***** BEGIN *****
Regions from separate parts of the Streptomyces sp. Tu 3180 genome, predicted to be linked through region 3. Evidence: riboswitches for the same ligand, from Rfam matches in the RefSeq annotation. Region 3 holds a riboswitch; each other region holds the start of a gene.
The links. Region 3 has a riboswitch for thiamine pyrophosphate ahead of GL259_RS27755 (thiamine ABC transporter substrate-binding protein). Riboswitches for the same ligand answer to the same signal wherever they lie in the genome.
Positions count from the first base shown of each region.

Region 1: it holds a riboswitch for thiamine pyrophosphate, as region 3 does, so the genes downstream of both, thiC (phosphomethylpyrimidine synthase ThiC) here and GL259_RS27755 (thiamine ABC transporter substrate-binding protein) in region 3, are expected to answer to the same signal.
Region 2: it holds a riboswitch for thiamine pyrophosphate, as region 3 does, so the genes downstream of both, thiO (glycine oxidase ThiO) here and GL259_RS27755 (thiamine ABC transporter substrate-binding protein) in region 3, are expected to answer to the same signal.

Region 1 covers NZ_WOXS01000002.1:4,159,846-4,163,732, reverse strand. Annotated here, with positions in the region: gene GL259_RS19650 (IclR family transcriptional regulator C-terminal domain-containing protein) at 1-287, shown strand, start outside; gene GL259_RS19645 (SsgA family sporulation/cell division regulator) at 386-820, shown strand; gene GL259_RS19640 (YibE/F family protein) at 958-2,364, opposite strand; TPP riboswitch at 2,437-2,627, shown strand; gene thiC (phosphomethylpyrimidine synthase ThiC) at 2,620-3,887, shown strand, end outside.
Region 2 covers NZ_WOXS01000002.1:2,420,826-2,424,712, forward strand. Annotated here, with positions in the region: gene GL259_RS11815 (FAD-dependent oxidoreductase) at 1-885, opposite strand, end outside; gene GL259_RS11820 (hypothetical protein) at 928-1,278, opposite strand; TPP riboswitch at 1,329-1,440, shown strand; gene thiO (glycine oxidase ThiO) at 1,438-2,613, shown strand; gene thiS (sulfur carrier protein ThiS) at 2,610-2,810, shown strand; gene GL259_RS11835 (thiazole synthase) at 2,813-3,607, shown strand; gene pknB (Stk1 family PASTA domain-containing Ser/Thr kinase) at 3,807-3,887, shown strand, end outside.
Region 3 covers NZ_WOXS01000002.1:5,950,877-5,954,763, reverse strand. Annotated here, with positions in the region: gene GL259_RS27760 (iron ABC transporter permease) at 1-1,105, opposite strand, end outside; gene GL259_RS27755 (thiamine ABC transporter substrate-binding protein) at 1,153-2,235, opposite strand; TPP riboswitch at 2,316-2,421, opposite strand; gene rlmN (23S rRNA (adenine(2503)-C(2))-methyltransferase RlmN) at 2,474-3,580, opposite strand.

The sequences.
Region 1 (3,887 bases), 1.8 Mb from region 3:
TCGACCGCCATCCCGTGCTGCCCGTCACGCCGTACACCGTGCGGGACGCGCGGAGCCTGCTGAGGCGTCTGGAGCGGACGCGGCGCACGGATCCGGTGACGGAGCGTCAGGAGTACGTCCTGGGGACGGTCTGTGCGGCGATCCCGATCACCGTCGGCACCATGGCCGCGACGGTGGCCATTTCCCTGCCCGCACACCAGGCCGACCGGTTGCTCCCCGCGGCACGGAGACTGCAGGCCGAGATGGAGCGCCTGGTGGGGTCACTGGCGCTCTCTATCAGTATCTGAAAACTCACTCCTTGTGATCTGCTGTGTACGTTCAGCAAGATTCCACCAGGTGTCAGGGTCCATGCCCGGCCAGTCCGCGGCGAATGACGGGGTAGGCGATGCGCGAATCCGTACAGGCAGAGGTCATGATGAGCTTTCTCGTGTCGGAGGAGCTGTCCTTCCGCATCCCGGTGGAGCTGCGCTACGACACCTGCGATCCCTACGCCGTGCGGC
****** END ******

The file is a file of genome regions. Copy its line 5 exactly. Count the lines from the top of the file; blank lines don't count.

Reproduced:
Region 2: it holds a riboswitch for thiamine pyrophosphate, as region 3 does, so the genes downstream of both, thiO (glycine oxidase ThiO) here and GL259_RS27755 (thiamine ABC transporter substrate-binding protein) in region 3, are expected to answer to the same signal.